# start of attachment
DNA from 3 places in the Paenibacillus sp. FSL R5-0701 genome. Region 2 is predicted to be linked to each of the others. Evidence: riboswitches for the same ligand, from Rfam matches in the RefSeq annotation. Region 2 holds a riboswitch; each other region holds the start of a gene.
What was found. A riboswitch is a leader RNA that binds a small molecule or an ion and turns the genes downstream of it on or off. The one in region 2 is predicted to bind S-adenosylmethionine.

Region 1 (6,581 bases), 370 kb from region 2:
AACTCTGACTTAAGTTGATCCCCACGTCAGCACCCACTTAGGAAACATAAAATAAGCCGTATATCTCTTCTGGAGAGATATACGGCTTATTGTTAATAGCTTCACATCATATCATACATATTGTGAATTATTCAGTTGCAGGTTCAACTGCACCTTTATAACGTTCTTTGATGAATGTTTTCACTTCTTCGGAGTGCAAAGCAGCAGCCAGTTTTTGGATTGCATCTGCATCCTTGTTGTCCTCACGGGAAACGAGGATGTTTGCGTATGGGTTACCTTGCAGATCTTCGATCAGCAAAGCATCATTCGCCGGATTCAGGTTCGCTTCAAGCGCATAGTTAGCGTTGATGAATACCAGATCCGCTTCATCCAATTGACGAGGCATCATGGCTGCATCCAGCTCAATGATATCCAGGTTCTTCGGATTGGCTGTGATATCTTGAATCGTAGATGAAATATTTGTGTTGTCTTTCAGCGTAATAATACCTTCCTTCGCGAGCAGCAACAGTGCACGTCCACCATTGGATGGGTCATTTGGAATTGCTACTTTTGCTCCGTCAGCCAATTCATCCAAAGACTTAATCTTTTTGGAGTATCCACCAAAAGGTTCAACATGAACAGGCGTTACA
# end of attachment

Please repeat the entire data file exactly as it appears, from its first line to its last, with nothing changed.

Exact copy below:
DNA from 3 places in the Paenibacillus sp. FSL R5-0701 genome. Region 2 is predicted to be linked to each of the others. Evidence: riboswitches for the same ligand, from Rfam matches in the RefSeq annotation. Region 2 holds a riboswitch; each other region holds the start of a gene.
What was found. A riboswitch is a leader RNA that binds a small molecule or an ion and turns the genes downstream of it on or off. The one in region 2 is predicted to bind S-adenosylmethionine.

Region 1 (6,581 bases), 370 kb from region 2:
AACTCTGACTTAAGTTGATCCCCACGTCAGCACCCACTTAGGAAACATAAAATAAGCCGTATATCTCTTCTGGAGAGATATACGGCTTATTGTTAATAGCTTCACATCATATCATACATATTGTGAATTATTCAGTTGCAGGTTCAACTGCACCTTTATAACGTTCTTTGATGAATGTTTTCACTTCTTCGGAGTGCAAAGCAGCAGCCAGTTTTTGGATTGCATCTGCATCCTTGTTGTCCTCACGGGAAACGAGGATGTTTGCGTATGGGTTACCTTGCAGATCTTCGATCAGCAAAGCATCATTCGCCGGATTCAGGTTCGCTTCAAGCGCATAGTTAGCGTTGATGAATACCAGATCCGCTTCATCCAATTGACGAGGCATCATGGCTGCATCCAGCTCAATGATATCCAGGTTCTTCGGATTGGCTGTGATATCTTGAATCGTAGATGAAATATTTGTGTTGTCTTTCAGCGTAATAATACCTTCCTTCGCGAGCAGCAACAGTGCACGTCCACCATTGGATGGGTCATTTGGAATTGCTACTTTTGCTCCGTCAGCCAATTCATCCAAAGACTTAATCTTTTTGGAGTATCCACCAAAAGGTTCAACATGAACAGGCGTTACA